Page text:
And now for the news!
This week in the world of self-publishing:
“In its annual summary of ISBNs registered for self-published works, Bowker reported that nearly 730,000 were issued in 2015, up from 153,000 in 2010,” writes Brian O’Leary in this September 23rd report for Publishers Weekly. “The numbers cover ISBNs issued for both print and digital formats,” he writes–but why should self-publishing authors care? O’Leary has the answer:
The ISBN is a useful way to monitor sales across the supply chain, but works published on a single platform can forgo the identifier and rely on platforms such as Amazon to report performance. Because the creators of many self-published works do not apply for ISBNs, the number of new works published each year is believed to be greater than Bowker is able to report.
The result is that self-publishing authors are selling books which aren’t being effectively tracked by a third-party organization which reports on print, digital, and traditional vs. indie market shares. Amazon, as we’ve mentioned elsewhere, doesn’t tend to release its sales figures to the public–and if it does, usually it’s only for a special occasional. All of this is well and good if nobody minds that Amazon and other companies involved in self-publishing continue to withhold important information from the public, and if the public in turn doesn’t mind if it allows Amazon–a company with a vested interest in only its own shareholders, not the quality or diversity or ethicality of the product and marketing–to retain its unchallenged position at the apex of the indie revolution. O’Leary may not come out and say these things, but there’s the subtext when he concludes that “It’s not just a debate about traditional versus independent publishing, although that discussion will go on for some time. Understanding the market gives authors and publishers the data needed to inform where and how they spend their time and resources.” For the rest of O’Leary’s excellent report, follow the link.
Monica Rhor pulls no punches in this September 24th article for USA Today; she’s ready to let the publishing world have it, and she delivers the full force of an argument that has been percolating among the near-holy trifecta of authors, publishers, and readers for some years now: Children need to see themselves in the books they read, and they aren’t getting that chance if they happen to be anything other than white and middle-class. And parents like Rhor’s interviewee, Victoria Cepeda, want to purchase books that “reflect her 4-year-old son’s cultural roots as well as his potential aspirations. [Cepeda] seeks stories that promote education and achievement, with characters who mirror his Latino heritage. Pretty simple stipulations. Amazingly difficult to find.”
This shouldn’t be the case, Rhor argues. But what’s holding us back? “Of the 3,400 books received by the Cooperative Children’s Book Center (CCBC) at the University of Wisconsin-Madison School of Education in 2015,” writes Rhor, “only 58 were written by Hispanic authors and 82 were about Latino characters. Most large-trade publishers in the U.S. send copies of their new books to the CCBC, an organization that tracks the race of authors and characters in children’s books.” This is despite the fact that fully one-quarter of US school-aged children are latino/a in heritage–and they all are being read to as a part of their school curricula. They are being told, in essence, that their culture and background doesn’t matter. That they are expected to identify with exclusively white characters, while white students are being taught that they aren’t expected to relate to anyone from a non-white background. If history has taught us anything, it’s that this kind of disparity does not teach empathy or create a safe environment for a growing nation’s minorities.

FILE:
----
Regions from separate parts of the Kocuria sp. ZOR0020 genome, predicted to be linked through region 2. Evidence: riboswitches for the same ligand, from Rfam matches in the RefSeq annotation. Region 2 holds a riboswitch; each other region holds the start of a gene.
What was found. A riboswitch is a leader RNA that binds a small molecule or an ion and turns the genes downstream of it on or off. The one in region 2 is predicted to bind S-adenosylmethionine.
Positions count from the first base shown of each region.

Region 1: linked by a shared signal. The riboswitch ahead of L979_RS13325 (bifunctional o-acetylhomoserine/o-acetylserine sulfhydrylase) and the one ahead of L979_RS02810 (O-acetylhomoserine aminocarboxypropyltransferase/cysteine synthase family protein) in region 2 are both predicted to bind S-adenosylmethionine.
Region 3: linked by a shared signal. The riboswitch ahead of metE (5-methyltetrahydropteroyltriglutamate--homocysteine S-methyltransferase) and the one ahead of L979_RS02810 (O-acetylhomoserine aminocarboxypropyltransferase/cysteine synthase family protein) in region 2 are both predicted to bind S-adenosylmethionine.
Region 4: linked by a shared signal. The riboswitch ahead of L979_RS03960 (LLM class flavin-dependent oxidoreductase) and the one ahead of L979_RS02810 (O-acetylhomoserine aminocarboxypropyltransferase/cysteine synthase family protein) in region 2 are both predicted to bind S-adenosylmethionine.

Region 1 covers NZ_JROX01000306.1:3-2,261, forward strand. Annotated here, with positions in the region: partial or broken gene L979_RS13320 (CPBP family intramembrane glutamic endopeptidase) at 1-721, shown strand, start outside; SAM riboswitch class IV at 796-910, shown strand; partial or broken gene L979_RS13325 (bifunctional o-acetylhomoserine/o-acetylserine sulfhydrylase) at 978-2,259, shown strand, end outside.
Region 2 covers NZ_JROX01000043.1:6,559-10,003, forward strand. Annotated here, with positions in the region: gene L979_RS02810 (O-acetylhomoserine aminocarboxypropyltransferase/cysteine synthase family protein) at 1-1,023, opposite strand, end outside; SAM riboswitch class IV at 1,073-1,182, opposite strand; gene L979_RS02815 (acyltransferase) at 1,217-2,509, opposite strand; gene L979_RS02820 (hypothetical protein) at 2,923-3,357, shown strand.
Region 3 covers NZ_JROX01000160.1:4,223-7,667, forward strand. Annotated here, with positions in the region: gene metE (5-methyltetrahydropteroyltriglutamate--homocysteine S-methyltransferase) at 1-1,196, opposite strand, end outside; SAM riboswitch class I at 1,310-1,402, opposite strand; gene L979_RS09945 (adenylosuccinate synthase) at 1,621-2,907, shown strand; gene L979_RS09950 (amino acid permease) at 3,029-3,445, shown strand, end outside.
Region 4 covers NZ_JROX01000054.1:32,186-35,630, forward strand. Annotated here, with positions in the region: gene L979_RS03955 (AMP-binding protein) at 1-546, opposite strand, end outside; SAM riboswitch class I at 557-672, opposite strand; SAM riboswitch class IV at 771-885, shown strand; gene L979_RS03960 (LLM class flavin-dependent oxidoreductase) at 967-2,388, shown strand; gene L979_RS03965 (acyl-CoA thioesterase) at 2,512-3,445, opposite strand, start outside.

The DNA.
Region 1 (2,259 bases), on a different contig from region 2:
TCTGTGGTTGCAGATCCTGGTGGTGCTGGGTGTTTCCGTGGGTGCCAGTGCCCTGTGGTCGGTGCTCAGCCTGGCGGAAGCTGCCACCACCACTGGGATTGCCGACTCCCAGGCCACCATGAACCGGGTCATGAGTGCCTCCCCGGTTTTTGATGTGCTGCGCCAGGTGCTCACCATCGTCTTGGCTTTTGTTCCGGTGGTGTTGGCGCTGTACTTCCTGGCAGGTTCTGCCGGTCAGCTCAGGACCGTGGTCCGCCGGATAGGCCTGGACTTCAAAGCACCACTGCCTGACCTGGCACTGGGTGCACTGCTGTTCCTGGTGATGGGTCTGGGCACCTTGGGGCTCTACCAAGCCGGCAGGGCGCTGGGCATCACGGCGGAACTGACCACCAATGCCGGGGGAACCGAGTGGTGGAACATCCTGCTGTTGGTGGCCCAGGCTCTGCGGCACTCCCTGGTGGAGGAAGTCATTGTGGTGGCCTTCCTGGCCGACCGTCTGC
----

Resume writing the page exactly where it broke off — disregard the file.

But there’s hope, and Rhor runs down a short list of opportunities now opening to latino/a authors, publishers, and readers (parents and children alike). To track these opportunities, read the rest of Rhor’s article here.
“Fear of failure and concerns over what the process would entail always put a stop to the idea; until now that is,” writes Chris Myers, co-founder and CEO of BodeTree, “a financial management solution for organizations that serve small business,” and frequent contributor to MSNBC. His “until now” reference is, as you might have guessed, to do with the rise of self publishing. As Myers documents in this September 23rd piece for Forbes, self-publishing may actually be one of the few cases where a process is easier than advertised. (And it’s a fact that many experts caution authors as often as encourage them, for fear that they might lead them to think the process too easy.) And there you have the first thing Myers learned–“Publishing is easy”–as well as the preamble to his second point–“Marketing is hard”–which sounds about right, given the plethora of websites and blogs and books out there (including ours) which have something to say on the subject. And Myers’ final point? “It’s important to keep your expectations in check,” he writes, because “It’s a difficult and often thankless journey, but ultimately we do it for ourselves rather than fame or money.” And if you haven’t already bought into the truth of these statements, check out Myers’ full article at the link, and make up your mind after reading how he came to these three realizations.
As a self-publishing author, you may find it helpful to stay up-to-date on the trends and news related to the self-publishing industry. This will help you make informed decisions before, during and after the self-publishing process, which will lead to a greater self-publishing experience. To help you stay current on self-publishing topics, simply visit our blog every Monday to find out the hottest news. If you have other big news to share, please comment below.